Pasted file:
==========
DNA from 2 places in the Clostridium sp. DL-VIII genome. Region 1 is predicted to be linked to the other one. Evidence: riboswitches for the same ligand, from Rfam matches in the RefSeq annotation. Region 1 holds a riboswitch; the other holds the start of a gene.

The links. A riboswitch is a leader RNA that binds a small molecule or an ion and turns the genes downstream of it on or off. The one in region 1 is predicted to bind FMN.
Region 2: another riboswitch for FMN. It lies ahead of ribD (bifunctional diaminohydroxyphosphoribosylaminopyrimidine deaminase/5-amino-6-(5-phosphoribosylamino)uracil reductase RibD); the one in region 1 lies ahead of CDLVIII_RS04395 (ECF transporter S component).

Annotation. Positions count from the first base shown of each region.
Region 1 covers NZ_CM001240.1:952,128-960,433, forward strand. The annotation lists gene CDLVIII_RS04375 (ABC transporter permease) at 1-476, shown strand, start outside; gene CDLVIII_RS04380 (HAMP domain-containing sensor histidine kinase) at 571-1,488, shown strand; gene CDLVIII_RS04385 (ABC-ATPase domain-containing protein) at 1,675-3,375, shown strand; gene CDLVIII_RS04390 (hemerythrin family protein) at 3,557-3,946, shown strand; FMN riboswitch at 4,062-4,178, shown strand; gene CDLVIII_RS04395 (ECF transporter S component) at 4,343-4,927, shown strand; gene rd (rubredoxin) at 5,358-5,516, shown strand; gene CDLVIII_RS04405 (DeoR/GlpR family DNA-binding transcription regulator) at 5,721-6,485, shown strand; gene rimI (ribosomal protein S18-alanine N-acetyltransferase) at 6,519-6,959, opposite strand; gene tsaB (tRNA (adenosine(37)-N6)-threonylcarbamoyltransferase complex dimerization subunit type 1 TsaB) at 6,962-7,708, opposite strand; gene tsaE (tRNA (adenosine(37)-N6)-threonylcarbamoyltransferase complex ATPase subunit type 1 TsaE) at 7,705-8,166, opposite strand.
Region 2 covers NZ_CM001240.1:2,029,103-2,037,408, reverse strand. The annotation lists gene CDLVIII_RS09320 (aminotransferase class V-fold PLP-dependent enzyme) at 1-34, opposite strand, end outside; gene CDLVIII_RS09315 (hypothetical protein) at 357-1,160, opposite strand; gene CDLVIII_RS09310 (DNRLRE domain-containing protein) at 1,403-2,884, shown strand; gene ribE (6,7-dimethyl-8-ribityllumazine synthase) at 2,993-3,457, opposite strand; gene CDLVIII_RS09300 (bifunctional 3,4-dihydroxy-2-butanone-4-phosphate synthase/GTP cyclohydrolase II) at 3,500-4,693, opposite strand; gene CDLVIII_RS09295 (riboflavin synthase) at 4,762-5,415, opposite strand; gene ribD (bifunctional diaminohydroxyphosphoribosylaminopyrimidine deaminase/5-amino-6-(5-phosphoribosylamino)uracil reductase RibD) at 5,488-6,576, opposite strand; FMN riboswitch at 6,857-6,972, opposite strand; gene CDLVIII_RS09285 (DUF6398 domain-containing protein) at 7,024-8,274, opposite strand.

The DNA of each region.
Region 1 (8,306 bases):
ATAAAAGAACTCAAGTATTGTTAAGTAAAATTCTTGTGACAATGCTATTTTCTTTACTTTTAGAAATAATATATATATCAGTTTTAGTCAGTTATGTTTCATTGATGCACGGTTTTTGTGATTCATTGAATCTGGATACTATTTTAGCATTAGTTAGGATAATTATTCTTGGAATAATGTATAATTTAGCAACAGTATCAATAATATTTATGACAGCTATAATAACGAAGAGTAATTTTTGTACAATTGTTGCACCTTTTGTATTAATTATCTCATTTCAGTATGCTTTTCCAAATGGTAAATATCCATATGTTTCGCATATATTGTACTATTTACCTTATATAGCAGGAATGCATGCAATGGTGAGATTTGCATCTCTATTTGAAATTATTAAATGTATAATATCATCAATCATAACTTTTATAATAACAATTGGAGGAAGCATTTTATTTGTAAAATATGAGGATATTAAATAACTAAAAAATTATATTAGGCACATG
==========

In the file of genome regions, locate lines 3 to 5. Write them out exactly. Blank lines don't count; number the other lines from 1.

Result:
Region 2: another riboswitch for FMN. It lies ahead of ribD (bifunctional diaminohydroxyphosphoribosylaminopyrimidine deaminase/5-amino-6-(5-phosphoribosylamino)uracil reductase RibD); the one in region 1 lies ahead of CDLVIII_RS04395 (ECF transporter S component).

Annotation. Positions count from the first base shown of each region.
Region 1 covers NZ_CM001240.1:952,128-960,433, forward strand. The annotation lists gene CDLVIII_RS04375 (ABC transporter permease) at 1-476, shown strand, start outside; gene CDLVIII_RS04380 (HAMP domain-containing sensor histidine kinase) at 571-1,488, shown strand; gene CDLVIII_RS04385 (ABC-ATPase domain-containing protein) at 1,675-3,375, shown strand; gene CDLVIII_RS04390 (hemerythrin family protein) at 3,557-3,946, shown strand; FMN riboswitch at 4,062-4,178, shown strand; gene CDLVIII_RS04395 (ECF transporter S component) at 4,343-4,927, shown strand; gene rd (rubredoxin) at 5,358-5,516, shown strand; gene CDLVIII_RS04405 (DeoR/GlpR family DNA-binding transcription regulator) at 5,721-6,485, shown strand; gene rimI (ribosomal protein S18-alanine N-acetyltransferase) at 6,519-6,959, opposite strand; gene tsaB (tRNA (adenosine(37)-N6)-threonylcarbamoyltransferase complex dimerization subunit type 1 TsaB) at 6,962-7,708, opposite strand; gene tsaE (tRNA (adenosine(37)-N6)-threonylcarbamoyltransferase complex ATPase subunit type 1 TsaE) at 7,705-8,166, opposite strand.